Chevrolet will offer the Malibu in five trim levels ranging from the base L, LS, LT, Hybrid and Premier levels. A well-equipped L carries an MSRP of $22,250, while the high-zoot Premier starts at $31,795. All prices include a destination fee of $875.

Tech and Design Inside

While not laden with features — such as an adaptive suspension system or cylinder deactivation, for instance — the Chevrolet Malibu does not scrimp as far as high tech is concerned. Notable in this new Malibu is the latest iteration of the Chevrolet MyLink system with Apple CarPlay and the soon-to-be-available Android Auto apps.

Accessing Apple CarPlay is as easy as plugging in your iPhone (compatible smartphones range from the 5 to the 6s). Gone are the days of Bluetooth pairing because the system software immediately recognizes the compatibility and makes the 8-inch display screen mimic the appearance of your iPhone or iPad. Drivers with non-navi-equipped cars can access the Apple Maps app display on the big screen for directions and a moveable map as though it were a factory-installed option. The Malibu can also take advantage of the available OnStar 4G LTE system for high-speed Wi-Fi connectivity.

Other tech applications include a new Teen Driver system, which is available on the LT version and standard on the Premier. This is similar to Ford’s MyKey system. The system allows parents to program a specific speed they don’t want their young drivers to exceed. A geo-fencing app notifies parents when their young children drive beyond a prescribed area. And the best part? Parents can follow up by checking the report card feature, which (for a subscription fee) displays recent behaviors. Big Brother, indeed.

The Malibu’s Driver Confidence package ($1,195) is new for 2016 and includes forward-collision alert, forward-collision avoidance braking, low-speed front automatic braking, front park assist, rear park assist, front pedestrian braking, lane-departure warning and lane-change alert with side blind-zone alert. Those wanting more assurances can order the Driver Confidence II system ($1,295) and its adaptive cruise control, automatic parking assist and front automatic braking.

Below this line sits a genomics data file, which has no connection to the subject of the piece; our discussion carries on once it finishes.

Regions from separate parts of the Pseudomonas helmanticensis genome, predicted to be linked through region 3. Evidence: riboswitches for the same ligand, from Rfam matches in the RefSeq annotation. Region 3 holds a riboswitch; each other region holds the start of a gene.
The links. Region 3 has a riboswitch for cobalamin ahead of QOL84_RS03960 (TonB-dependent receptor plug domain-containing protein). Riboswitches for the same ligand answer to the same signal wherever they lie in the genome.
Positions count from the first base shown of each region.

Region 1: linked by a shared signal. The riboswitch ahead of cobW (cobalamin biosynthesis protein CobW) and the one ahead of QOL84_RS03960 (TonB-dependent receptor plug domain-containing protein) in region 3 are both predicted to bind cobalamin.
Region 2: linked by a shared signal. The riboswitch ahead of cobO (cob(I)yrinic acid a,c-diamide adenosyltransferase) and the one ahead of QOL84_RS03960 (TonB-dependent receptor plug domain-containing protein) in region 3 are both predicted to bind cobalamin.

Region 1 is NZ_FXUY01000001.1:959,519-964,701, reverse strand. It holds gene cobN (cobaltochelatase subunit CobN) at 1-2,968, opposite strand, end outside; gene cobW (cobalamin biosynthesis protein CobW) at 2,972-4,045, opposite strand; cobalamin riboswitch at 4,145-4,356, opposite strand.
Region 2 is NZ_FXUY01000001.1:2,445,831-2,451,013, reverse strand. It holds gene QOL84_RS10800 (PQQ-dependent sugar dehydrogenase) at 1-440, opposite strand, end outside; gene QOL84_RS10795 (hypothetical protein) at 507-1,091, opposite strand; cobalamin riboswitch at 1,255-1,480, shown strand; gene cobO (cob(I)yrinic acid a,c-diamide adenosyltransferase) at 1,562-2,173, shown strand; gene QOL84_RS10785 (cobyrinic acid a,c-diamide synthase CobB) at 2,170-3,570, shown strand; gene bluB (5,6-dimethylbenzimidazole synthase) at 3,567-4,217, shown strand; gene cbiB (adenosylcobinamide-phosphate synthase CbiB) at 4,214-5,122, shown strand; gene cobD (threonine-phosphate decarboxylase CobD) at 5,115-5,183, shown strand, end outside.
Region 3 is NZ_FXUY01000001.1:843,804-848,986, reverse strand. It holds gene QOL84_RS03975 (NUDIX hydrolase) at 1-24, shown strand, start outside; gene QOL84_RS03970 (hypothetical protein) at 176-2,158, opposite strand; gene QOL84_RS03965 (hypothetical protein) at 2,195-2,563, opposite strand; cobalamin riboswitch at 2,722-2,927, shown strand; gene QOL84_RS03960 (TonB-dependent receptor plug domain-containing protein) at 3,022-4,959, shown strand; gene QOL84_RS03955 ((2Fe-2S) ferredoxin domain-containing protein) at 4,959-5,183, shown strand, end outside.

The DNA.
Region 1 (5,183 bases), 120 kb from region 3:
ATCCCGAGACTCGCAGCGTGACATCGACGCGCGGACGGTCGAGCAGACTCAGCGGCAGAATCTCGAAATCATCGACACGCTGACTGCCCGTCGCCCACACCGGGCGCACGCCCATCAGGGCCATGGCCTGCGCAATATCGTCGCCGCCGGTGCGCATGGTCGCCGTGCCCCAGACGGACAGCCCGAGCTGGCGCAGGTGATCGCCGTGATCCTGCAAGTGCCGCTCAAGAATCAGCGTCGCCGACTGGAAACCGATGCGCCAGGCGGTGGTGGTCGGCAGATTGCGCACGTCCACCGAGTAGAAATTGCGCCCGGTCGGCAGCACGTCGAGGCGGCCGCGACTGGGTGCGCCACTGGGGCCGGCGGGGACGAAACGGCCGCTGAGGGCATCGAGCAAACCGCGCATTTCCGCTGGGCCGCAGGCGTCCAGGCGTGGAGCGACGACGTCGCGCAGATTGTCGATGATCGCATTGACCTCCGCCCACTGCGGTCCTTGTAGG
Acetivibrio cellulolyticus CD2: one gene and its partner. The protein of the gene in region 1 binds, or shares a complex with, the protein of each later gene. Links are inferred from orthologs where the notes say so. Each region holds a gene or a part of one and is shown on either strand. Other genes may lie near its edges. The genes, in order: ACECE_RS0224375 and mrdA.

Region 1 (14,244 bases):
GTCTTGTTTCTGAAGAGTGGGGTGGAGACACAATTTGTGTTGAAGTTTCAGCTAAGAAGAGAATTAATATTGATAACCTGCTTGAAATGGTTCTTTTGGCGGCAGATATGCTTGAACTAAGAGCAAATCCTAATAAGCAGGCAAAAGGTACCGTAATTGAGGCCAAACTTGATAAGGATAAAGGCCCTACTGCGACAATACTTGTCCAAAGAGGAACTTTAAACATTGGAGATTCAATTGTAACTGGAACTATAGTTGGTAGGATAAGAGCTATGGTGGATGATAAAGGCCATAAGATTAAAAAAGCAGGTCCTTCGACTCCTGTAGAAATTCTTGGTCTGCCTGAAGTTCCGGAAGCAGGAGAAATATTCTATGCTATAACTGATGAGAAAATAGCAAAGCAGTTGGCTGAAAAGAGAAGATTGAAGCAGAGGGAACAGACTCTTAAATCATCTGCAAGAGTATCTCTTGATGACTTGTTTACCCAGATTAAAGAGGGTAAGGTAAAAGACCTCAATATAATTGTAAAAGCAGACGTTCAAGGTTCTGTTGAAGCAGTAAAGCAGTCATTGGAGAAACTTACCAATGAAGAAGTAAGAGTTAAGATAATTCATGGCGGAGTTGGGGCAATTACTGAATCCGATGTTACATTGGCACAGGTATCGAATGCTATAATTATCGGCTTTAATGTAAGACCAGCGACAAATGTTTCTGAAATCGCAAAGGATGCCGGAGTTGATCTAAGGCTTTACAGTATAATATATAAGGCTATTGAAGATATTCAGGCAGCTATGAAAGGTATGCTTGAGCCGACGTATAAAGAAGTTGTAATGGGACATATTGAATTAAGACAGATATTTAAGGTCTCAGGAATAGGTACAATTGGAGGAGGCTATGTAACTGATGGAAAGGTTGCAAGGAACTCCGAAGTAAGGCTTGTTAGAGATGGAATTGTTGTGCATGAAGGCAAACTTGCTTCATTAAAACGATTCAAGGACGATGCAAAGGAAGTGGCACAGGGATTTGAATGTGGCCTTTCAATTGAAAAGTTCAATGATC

On the Road

Power from the Malibu’s 1.5-liter Ecotec engine delivered enough power for most non-enthusiast drivers. Mated to the 6-speed automatic transmission, it was perfectly at home in most situations, including winding roads and climbing grades on suburban highways.

At the same time, the 2.0-liter Ecotec engine, with its 8-speed automatic transmission, was quick-shifting without any hunting throughout its range. With either engine choice, we were extremely impressed with the Malibu’s exceptionally quiet ride on all but the worst roads.

Handling was top-notch thanks to the 4-in wheelbase extension and the pair of MacPherson struts in front, as well as the multilink kit in the rear. The power-assisted rack-and-pinion steering system offered steering ease at slow speed and firmed up nicely when at highway cruising speed.

Through all the improvements in engineering and fuel economy, the automaker made the 2016 Chevrolet Malibu viable for at least the next few years, if not the next 50. Find a Chevrolet Malibu for sale

To gain access to this information, Autotrader attended an event sponsored by the vehicle’s manufacturer.

 
Mark Elias
Mark Elias is a writer and photographer specializing in automotive topics ranging from new and used cars to classics and motorsports. His first car was a Matchbox Jaguar D-Type. From there, things have only become larger. During his professional career, he has been a staff photographer for the Associated Press, a contract photographer for Bloomberg News, and a contributor to automotive outlets... Read More about Mark Elias